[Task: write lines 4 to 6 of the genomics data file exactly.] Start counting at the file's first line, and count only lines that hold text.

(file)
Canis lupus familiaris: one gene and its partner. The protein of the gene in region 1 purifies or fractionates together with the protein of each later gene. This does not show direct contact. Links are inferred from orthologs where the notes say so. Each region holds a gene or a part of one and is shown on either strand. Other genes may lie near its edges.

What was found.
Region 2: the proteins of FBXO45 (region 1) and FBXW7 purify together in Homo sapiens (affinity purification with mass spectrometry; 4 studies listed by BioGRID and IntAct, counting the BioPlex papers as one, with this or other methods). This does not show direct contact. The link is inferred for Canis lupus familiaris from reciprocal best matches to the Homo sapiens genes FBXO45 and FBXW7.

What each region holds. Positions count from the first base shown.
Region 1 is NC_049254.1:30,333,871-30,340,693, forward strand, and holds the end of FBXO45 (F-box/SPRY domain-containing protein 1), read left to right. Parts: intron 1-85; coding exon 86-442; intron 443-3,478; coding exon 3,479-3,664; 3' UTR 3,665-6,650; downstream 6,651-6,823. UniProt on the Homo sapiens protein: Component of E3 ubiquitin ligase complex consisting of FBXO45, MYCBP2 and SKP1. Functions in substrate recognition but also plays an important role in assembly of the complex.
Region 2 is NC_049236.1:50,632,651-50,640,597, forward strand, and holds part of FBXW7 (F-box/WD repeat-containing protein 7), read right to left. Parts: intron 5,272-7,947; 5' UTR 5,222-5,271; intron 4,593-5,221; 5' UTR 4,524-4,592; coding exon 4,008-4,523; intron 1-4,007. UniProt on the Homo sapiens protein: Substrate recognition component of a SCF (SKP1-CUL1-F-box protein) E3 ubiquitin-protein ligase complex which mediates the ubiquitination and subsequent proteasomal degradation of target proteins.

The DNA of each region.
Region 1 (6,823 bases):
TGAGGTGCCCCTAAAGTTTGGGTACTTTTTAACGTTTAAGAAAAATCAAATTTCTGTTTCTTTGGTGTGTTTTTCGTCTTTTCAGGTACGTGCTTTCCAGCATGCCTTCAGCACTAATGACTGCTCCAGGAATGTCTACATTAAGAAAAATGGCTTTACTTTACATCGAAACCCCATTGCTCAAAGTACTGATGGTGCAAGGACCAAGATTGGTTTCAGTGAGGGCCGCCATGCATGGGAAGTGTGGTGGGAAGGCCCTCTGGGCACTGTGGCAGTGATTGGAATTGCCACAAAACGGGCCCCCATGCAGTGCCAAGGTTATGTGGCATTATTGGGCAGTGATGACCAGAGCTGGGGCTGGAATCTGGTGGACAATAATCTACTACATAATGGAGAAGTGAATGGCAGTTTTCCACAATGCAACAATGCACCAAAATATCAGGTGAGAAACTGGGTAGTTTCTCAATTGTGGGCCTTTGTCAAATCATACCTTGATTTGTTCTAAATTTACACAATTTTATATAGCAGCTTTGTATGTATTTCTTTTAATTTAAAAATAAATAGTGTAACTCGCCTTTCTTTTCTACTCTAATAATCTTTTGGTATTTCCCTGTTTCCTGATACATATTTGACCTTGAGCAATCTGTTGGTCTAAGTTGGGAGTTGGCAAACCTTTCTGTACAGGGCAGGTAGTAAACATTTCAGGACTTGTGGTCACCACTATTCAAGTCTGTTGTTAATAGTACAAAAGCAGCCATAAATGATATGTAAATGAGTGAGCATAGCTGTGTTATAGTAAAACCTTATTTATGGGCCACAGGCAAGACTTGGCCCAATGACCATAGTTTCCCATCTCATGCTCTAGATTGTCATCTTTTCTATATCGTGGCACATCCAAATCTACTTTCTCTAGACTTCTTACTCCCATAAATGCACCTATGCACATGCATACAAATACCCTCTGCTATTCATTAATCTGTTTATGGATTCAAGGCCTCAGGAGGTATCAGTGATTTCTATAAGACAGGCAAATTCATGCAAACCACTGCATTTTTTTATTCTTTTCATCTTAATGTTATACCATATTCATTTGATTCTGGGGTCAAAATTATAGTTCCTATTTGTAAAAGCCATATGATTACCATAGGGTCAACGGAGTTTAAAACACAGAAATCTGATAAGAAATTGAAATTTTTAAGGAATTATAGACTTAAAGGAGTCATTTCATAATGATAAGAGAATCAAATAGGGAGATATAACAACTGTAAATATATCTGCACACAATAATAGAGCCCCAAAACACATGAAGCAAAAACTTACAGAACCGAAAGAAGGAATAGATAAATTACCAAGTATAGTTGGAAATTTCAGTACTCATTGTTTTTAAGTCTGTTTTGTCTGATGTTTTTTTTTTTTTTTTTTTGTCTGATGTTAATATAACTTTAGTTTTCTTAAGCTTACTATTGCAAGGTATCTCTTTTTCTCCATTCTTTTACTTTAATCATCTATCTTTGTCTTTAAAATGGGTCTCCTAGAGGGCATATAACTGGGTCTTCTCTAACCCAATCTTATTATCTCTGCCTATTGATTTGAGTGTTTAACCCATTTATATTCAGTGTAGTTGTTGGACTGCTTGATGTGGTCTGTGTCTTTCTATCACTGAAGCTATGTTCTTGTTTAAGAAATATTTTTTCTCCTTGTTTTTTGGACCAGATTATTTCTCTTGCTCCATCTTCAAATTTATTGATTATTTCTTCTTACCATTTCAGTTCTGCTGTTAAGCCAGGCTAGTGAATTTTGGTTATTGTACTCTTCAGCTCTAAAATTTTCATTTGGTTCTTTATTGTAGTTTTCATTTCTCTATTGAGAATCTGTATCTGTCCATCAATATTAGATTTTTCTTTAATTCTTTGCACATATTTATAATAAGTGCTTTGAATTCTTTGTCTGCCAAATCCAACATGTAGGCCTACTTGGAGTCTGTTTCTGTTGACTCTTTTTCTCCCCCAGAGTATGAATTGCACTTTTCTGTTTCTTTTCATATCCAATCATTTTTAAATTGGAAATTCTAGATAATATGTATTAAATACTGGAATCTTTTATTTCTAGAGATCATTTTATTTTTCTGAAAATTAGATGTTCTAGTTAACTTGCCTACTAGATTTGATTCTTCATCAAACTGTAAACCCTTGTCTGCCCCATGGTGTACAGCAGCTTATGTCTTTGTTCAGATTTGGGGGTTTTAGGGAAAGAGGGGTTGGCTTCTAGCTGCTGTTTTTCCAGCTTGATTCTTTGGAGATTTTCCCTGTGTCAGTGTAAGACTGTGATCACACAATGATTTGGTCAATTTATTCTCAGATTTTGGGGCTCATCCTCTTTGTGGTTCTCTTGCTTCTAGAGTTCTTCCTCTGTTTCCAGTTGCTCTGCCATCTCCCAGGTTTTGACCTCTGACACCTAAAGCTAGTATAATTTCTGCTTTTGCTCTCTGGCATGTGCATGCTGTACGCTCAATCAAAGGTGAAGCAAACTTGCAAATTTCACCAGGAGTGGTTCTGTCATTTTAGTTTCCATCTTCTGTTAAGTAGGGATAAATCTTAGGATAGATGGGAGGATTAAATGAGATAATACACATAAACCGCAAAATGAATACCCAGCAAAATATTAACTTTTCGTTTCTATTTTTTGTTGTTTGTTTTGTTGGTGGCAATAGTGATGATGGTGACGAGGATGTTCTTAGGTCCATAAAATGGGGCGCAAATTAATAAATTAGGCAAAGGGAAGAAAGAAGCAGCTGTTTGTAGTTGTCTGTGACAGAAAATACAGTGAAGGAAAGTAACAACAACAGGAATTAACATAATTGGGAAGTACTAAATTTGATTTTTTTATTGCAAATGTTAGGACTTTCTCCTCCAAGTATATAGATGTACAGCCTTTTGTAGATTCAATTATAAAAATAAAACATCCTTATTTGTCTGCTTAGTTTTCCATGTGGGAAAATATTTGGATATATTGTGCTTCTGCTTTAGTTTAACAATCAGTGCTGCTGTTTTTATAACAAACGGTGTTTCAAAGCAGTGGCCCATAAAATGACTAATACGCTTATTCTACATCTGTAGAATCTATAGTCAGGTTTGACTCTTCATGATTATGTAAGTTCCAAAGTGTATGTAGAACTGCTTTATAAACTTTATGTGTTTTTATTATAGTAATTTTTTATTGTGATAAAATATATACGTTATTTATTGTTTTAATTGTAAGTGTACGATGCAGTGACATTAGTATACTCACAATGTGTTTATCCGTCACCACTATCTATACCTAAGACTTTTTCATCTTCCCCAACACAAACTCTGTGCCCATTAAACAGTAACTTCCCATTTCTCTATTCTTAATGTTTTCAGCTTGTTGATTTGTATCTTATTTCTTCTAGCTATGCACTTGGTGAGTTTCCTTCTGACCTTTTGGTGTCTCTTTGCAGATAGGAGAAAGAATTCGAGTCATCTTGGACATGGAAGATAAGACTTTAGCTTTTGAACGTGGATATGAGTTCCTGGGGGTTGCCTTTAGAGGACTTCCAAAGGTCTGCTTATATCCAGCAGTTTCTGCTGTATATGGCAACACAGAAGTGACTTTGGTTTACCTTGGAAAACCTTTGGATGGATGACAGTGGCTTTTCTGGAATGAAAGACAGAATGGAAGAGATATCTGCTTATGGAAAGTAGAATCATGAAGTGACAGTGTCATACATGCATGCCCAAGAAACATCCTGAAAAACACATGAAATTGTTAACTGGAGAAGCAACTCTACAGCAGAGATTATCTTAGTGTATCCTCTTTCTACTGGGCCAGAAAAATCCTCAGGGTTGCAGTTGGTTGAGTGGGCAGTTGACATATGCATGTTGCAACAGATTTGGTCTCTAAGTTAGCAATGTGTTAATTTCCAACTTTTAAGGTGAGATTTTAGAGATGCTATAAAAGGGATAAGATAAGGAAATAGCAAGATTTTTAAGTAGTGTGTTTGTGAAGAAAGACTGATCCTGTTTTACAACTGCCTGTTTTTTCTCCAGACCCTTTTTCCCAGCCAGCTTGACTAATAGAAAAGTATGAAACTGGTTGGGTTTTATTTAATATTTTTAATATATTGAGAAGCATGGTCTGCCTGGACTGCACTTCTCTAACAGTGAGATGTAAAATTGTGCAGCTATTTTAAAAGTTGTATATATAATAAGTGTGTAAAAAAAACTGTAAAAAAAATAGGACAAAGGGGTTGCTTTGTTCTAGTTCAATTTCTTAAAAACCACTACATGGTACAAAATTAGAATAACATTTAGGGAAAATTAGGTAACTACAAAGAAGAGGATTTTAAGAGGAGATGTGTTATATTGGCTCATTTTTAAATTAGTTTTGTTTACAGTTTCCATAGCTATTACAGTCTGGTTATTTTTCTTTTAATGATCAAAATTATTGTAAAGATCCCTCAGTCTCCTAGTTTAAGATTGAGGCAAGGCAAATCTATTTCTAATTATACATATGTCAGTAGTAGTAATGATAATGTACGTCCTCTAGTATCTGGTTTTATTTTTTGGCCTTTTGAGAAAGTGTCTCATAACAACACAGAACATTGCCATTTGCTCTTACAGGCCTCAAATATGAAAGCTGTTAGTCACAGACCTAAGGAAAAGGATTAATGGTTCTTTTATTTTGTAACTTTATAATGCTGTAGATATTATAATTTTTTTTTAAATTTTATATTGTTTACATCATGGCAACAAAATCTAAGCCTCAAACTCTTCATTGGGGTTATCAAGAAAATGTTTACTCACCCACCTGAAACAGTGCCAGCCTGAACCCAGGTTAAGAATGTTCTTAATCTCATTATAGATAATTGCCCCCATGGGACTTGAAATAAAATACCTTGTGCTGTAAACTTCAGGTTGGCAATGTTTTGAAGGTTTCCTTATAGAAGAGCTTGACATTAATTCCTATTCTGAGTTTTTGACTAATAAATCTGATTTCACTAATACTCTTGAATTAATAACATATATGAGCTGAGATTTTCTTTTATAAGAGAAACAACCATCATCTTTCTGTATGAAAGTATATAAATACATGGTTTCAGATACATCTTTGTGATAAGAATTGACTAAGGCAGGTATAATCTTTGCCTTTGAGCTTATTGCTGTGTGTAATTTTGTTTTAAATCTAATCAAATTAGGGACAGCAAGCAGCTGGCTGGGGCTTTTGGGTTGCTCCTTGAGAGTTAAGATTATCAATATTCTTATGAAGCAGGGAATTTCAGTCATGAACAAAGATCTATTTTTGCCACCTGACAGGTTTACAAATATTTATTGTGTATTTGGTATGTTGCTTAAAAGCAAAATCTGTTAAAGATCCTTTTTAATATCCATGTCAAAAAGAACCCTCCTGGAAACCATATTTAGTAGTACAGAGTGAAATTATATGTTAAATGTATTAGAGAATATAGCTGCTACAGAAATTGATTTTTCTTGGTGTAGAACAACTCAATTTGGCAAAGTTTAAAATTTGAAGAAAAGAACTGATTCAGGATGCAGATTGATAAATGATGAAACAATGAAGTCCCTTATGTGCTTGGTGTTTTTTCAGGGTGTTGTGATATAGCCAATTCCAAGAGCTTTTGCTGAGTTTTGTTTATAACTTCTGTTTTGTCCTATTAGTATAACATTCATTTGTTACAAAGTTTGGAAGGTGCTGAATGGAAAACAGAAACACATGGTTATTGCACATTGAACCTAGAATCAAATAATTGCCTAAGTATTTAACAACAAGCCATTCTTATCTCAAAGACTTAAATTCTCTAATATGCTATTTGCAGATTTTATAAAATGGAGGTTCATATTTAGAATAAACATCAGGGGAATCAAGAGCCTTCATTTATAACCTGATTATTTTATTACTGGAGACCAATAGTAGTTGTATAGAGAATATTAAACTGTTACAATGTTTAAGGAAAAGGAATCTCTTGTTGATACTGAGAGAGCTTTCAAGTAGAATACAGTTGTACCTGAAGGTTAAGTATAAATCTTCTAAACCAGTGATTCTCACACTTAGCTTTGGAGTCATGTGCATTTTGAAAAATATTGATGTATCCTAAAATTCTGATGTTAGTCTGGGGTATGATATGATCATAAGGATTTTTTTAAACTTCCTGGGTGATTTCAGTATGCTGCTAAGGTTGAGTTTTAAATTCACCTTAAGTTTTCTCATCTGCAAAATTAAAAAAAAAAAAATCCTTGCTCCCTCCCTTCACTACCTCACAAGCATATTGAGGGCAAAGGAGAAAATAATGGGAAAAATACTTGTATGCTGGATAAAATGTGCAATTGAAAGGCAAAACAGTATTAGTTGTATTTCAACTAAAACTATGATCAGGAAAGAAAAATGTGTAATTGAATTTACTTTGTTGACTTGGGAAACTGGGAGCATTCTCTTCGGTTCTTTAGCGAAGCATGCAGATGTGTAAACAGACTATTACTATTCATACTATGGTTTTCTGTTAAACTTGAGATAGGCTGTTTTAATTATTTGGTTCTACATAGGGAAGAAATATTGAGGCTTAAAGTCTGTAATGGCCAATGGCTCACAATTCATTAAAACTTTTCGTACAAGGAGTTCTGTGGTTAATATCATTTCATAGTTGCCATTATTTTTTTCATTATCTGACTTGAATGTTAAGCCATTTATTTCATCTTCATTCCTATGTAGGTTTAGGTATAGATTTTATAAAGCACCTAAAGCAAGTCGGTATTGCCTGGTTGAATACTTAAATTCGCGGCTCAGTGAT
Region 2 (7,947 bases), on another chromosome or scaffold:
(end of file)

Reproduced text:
What each region holds. Positions count from the first base shown.
Region 1 is NC_049254.1:30,333,871-30,340,693, forward strand, and holds the end of FBXO45 (F-box/SPRY domain-containing protein 1), read left to right. Parts: intron 1-85; coding exon 86-442; intron 443-3,478; coding exon 3,479-3,664; 3' UTR 3,665-6,650; downstream 6,651-6,823. UniProt on the Homo sapiens protein: Component of E3 ubiquitin ligase complex consisting of FBXO45, MYCBP2 and SKP1. Functions in substrate recognition but also plays an important role in assembly of the complex.
Region 2 is NC_049236.1:50,632,651-50,640,597, forward strand, and holds part of FBXW7 (F-box/WD repeat-containing protein 7), read right to left. Parts: intron 5,272-7,947; 5' UTR 5,222-5,271; intron 4,593-5,221; 5' UTR 4,524-4,592; coding exon 4,008-4,523; intron 1-4,007. UniProt on the Homo sapiens protein: Substrate recognition component of a SCF (SKP1-CUL1-F-box protein) E3 ubiquitin-protein ligase complex which mediates the ubiquitination and subsequent proteasomal degradation of target proteins.